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Why is it bad luck to kill an albatross?


Death often conjures thoughts of superstition, but why are the deaths of albatrosses especially distressing?
Death often conjures thoughts of superstition, but why are the deaths of albatrosses especially distressing?
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Sailors have a plethora of superstitions to help them feel safe on the sea. Many of us follow superstitions in everyday life without even thinking about them, but maritime-related superstitions seem to be more common and enduring than others. Psychologists believe these superstitions -- avoidance of bad luck -- likely stem from the fact that taking to the sea is always risky, with so many factors out of a crew's control.

Most psychologists believe that superstitions evolve from that lack of control. Writer and psychology professor Stuart Vyse states that, "When something important is at stake yet the outcome is uncertain, then superstitions are likely to be used to fill the gap and make us feel more confident" [source: Lallanilla]. Even though we may logically know that a superstition really doesn't do anything, just performing the action makes us feel better.

One interesting maritime superstition is that it's very bad luck to kill an albatross. Because the albatross can fly long distances without flapping its wings, soaring up and down using surface winds to glide, sailors used to believe these birds were supernatural. They thought the albatross held the souls of lost sailors, so they held the sea birds in high respect. To kill one would bring bad luck to the crew and the ship [source: Wells].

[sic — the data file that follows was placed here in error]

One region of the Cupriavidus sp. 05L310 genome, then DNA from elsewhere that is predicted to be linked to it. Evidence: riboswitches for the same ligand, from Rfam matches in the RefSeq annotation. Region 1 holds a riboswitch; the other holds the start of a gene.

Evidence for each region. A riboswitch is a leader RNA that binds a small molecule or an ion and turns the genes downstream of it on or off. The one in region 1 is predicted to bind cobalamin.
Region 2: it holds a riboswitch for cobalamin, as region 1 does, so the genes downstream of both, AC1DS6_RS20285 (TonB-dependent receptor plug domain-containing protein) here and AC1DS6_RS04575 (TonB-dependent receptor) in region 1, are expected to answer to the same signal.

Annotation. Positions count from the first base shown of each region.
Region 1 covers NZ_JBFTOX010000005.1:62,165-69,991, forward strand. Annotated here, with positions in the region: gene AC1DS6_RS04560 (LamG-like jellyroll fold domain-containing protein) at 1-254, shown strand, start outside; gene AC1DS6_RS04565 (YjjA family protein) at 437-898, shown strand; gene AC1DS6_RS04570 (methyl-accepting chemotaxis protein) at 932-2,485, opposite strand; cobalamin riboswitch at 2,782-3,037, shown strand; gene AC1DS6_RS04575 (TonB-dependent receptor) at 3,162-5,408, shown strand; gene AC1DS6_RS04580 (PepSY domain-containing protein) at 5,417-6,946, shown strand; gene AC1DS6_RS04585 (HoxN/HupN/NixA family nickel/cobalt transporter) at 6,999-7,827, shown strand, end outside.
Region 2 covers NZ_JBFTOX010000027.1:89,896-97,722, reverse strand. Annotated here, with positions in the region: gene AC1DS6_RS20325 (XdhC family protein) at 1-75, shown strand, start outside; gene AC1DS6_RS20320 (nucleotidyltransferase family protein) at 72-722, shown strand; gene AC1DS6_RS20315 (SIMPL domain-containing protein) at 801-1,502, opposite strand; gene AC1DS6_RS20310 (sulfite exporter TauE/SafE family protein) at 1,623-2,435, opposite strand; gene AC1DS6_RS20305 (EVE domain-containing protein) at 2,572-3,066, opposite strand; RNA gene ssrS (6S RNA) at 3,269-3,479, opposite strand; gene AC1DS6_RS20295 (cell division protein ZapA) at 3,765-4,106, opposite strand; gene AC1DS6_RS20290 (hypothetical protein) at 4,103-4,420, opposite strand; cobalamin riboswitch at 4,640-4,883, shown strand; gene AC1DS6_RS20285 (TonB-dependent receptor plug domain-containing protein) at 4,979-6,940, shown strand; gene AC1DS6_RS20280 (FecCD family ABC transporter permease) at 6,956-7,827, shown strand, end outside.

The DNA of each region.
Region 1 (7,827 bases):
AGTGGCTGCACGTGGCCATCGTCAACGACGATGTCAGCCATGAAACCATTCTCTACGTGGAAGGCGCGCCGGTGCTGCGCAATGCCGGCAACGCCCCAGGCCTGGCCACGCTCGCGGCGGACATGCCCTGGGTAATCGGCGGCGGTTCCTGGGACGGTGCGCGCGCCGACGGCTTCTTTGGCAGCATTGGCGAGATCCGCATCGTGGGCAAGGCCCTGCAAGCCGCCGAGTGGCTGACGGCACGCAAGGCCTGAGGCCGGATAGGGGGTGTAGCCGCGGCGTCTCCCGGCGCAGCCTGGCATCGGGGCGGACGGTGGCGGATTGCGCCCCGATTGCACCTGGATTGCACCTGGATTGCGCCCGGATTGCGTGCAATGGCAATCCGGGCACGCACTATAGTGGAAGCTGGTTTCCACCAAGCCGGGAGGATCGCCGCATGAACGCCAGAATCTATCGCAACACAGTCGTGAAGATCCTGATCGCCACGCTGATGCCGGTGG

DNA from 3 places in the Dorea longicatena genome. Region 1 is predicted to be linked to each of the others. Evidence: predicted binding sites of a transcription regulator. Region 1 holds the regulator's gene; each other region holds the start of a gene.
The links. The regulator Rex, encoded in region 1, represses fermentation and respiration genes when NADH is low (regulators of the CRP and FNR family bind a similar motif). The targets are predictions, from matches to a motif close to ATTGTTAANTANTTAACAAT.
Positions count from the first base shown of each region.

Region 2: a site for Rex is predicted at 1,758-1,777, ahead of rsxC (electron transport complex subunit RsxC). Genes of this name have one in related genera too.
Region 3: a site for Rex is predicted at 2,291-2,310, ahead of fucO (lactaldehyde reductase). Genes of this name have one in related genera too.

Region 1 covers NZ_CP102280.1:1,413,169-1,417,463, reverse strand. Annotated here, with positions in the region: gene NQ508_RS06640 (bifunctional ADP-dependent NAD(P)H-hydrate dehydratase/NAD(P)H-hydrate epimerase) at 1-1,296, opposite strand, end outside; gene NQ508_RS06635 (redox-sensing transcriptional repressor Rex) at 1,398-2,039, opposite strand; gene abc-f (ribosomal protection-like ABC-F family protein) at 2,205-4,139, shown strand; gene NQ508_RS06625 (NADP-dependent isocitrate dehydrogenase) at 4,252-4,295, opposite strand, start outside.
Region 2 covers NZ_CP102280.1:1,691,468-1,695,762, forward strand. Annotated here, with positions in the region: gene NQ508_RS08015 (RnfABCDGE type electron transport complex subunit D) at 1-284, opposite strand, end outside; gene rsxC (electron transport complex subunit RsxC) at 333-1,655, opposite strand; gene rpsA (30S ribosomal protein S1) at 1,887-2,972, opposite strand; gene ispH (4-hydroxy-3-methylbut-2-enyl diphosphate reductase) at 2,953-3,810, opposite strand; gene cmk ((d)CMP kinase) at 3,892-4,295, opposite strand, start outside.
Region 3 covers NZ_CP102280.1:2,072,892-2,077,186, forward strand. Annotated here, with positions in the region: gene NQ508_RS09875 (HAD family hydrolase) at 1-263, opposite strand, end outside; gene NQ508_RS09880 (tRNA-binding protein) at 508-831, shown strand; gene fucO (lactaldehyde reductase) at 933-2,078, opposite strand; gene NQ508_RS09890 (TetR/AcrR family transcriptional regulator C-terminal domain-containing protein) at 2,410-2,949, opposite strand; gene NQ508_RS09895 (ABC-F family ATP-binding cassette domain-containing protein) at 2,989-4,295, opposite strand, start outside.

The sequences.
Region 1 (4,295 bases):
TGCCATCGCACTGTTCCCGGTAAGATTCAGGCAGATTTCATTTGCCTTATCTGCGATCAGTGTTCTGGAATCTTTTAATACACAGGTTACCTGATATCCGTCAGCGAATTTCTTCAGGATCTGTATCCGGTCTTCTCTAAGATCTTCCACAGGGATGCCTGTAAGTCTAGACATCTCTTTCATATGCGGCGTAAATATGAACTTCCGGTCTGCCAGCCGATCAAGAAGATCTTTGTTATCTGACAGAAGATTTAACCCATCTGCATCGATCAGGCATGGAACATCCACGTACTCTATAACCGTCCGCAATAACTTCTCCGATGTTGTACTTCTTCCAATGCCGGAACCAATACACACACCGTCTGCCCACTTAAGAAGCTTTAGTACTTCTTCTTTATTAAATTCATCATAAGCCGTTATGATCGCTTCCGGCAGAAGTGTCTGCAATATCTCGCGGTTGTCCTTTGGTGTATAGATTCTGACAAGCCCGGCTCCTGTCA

And then, of course, there is Samuel Taylor Coleridge's classic 1834 poem "The Rime of the Ancient Mariner." In this epic ode, the narrator kills an albatross, bringing disaster and death to his ship and crew:

And I had done a hellish thing,

And it would work 'em woe:

For all averred, I had killed the bird

That made the breeze to blow.

Ah wretch! said they, the bird to slay,

That made the breeze to blow!

To punish him for killing the albatross, the crew makes the narrator wear the dead albatross around his neck.

Ah! well a-day! what evil looks

Had I from old and young!

Instead of the cross, the Albatross

About my neck was hung.

The albatross remains around the narrator's neck until he blesses some water snakes, but he is cursed to carry the symbolic weight of the guilt around for the rest of his life.

Even as recently as 1959, a cargo vessel crew went on strike after transporting an albatross on board -- an albatross that died in its cage in transit. The main generator of the ship broke down, and the hot water and heating systems failed. The captain stated to a local newspaper, "That albatross may be to blame for the strike. I had courage bringing that ... thing on board." [source: Toledo Blade]

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